DOCTORAL COLLOQUIUM: KRISTIN POOR + HANNAH YOHALEM
TUESDAY, MARCH 8, 2016 / 6 PM
PRINCETON SCHOOL OF ARCHITECTURE / ROOM N107
KRISTIN POOR, "The Sculptural Prop: Joan Jonas's Cone"
This presentation focuses on Joan Jonas’s use of the form of the cone—which remains a central, recurring prop in her performances to this day—from its first appearance in her 1974 performance Funnel through its 1976 iteration in the installation Stage Sets, Jonas’s first solo exhibition. The role of the cone in this two-year period of Jonas’s practice provides a case study for the broader questions raised by the sculptural prop, including the peculiar, changing status it occupies while in motion as part of a performance and its function as a static component in an installation.
Kristin Poor is a PhD candidate in the Department of Art and Archaeology at Princeton University. Her dissertation, “The Sculptural Prop and the Activation of the Object, 1960–1979,” examines objects activated in performances by Yvonne Rainer, Robert Morris, Franz Erhard Walther, and Joan Jonas. Prior to coming to Princeton, Kristin was Assistant Curator at Dia Art Foundation. Kristin was a 2014-2015 Museum Research Consortium Fellow in the Department of Photography at the Museum of Modern Art, New York. Her writing has most recently appeared in Aperture and Burlington Magazine and she is the editor of Emily Roysdon, Uncounted: Call & Response, published by Secession, Vienna, and Revolver Press in 2015.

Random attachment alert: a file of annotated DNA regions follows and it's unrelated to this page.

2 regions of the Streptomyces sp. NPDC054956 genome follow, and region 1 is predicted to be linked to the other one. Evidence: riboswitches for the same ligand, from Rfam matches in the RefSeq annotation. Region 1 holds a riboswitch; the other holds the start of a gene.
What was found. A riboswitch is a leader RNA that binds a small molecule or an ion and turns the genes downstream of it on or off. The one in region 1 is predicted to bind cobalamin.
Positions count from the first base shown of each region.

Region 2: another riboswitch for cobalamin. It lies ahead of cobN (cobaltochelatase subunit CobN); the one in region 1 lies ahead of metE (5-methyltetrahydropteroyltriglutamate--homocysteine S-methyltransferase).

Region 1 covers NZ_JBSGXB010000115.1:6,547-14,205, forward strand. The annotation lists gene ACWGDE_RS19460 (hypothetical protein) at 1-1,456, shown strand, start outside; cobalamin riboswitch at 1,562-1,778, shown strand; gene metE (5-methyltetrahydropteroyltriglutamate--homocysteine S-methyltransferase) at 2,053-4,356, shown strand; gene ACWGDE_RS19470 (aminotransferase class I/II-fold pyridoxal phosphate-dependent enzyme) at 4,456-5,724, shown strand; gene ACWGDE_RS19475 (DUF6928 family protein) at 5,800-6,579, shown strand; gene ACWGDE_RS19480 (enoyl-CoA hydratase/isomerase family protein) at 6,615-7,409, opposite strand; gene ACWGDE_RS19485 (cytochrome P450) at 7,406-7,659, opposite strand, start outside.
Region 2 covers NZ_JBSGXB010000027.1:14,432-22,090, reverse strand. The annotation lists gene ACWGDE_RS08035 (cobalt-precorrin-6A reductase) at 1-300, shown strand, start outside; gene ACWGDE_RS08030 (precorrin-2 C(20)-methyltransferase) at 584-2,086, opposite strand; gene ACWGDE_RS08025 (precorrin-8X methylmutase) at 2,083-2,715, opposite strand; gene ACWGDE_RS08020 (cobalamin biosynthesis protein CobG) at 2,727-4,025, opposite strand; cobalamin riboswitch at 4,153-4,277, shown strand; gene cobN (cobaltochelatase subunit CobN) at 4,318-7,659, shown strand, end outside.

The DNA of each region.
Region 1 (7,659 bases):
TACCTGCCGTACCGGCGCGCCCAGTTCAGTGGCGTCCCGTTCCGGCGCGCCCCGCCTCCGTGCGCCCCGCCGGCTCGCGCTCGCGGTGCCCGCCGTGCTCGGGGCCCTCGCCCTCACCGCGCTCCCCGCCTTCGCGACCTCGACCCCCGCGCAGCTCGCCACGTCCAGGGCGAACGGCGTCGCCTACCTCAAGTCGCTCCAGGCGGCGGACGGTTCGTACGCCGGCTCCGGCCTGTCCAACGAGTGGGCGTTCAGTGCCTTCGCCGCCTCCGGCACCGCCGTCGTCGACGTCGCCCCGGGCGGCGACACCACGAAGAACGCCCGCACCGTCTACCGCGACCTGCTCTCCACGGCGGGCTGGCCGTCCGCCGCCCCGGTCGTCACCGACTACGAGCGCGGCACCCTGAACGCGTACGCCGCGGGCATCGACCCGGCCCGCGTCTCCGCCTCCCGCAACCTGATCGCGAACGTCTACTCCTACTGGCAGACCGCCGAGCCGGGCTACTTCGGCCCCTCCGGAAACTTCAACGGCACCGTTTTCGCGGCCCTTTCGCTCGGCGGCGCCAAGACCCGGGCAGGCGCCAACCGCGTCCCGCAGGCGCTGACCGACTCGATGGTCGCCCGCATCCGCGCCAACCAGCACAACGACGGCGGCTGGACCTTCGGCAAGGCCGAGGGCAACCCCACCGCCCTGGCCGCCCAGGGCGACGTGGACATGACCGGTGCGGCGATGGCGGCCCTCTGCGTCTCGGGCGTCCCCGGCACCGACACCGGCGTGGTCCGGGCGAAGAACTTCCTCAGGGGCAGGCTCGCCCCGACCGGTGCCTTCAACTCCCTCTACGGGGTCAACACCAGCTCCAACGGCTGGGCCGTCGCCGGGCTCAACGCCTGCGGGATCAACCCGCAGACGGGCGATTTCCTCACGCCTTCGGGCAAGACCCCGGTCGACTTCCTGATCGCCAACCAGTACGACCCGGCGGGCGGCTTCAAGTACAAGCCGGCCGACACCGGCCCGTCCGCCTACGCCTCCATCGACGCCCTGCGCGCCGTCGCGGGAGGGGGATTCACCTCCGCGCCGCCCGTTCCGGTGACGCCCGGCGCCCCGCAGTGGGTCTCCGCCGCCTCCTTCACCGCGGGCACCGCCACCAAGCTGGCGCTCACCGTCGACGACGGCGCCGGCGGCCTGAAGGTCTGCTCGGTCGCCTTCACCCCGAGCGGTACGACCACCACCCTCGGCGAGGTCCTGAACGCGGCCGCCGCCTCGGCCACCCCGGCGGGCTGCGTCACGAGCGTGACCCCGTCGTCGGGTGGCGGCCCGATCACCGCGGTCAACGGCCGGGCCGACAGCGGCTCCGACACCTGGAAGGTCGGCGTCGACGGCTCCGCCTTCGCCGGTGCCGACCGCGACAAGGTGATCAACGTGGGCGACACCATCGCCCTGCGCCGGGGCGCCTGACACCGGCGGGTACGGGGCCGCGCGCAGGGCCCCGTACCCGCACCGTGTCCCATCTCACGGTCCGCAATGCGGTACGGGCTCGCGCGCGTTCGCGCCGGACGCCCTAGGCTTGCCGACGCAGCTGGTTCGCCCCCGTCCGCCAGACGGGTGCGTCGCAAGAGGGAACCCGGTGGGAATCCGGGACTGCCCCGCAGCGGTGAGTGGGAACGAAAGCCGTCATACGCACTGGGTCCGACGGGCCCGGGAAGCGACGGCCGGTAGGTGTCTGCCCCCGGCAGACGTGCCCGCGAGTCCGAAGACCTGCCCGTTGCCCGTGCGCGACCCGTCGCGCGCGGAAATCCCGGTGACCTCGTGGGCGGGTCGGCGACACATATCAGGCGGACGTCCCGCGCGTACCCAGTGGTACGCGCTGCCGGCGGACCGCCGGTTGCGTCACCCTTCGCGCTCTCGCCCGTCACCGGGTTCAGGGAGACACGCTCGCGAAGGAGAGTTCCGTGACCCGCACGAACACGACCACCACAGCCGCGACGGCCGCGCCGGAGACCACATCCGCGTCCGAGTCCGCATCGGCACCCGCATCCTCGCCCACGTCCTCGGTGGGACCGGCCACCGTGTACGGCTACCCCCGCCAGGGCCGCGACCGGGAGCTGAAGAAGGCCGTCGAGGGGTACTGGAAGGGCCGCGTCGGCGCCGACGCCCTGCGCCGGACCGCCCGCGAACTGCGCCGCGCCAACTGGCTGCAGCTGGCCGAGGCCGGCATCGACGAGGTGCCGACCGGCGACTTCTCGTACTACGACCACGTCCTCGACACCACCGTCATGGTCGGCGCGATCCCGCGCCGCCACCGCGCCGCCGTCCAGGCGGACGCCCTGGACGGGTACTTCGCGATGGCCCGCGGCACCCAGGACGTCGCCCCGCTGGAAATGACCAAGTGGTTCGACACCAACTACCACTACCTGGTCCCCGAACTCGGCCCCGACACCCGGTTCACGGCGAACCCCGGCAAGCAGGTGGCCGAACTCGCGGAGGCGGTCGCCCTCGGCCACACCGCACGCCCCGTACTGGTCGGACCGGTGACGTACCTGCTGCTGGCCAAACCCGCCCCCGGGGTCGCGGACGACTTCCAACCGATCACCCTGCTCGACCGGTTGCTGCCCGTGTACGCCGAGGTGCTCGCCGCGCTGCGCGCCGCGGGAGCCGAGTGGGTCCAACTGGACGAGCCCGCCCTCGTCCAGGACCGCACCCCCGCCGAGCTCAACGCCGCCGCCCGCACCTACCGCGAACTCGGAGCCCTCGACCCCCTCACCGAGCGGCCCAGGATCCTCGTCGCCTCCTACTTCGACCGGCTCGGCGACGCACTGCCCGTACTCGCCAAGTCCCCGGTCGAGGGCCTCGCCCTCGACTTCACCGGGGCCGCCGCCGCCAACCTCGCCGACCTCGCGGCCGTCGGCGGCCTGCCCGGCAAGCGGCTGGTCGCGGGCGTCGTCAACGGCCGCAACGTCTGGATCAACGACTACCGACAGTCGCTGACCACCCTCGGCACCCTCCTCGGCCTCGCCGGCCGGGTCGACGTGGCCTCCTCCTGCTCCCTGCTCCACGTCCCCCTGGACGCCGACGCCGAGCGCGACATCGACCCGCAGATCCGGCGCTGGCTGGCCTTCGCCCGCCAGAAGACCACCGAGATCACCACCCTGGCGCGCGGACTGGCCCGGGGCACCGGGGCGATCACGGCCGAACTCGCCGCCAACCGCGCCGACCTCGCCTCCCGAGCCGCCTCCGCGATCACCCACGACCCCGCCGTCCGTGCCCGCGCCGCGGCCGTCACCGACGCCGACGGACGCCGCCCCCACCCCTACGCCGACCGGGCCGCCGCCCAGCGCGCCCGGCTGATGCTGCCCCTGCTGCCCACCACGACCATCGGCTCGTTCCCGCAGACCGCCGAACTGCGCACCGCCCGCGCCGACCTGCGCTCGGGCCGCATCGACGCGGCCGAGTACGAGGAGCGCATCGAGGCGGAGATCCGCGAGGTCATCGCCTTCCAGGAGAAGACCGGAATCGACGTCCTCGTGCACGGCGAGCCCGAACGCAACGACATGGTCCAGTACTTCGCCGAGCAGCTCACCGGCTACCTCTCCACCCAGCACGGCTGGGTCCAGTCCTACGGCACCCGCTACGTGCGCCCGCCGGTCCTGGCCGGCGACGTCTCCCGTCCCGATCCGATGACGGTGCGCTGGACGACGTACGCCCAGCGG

HANNAH YOHALEM, "Bodily Mechanics and Mechanical Bodies: Jasper Johns's Rotating Devices"
By looking at a series of related works that Jasper Johns completed between 1957 and 1962, Hannah Yohalem argues for a shift in Johns’s understanding of the role of the work of art during this period from a record of the artist’s gestures to a mechanistic body/bodily mechanism in its own right. She draws on Johns’s relationship to the dance community in the 1950s, the amateur measuring and recording devices reproduced in the pages of the Scientific American, and Johns’s acquaintance with Marcel Duchamp’s work during this period to better explicate the visual transformations she charts and how they relate to contemporary definitions of the human body in various discourses.
Hannah Yohalem is a doctoral candidate in the Department of Art and Archaeology at Princeton University writing a dissertation on the embodied nature of the device in Jasper Johns’s early work. She received her bachelor’s degree in the History of Art and Architecture from Harvard University. Her primary research focuses on the relationship between performance and visual arts in the United States since WWII. She also works on twentieth century modernism more broadly, dance history, and early American modernism. As a writer in residence for Performa Magazine, Hannah published several reviews of contemporary dance.
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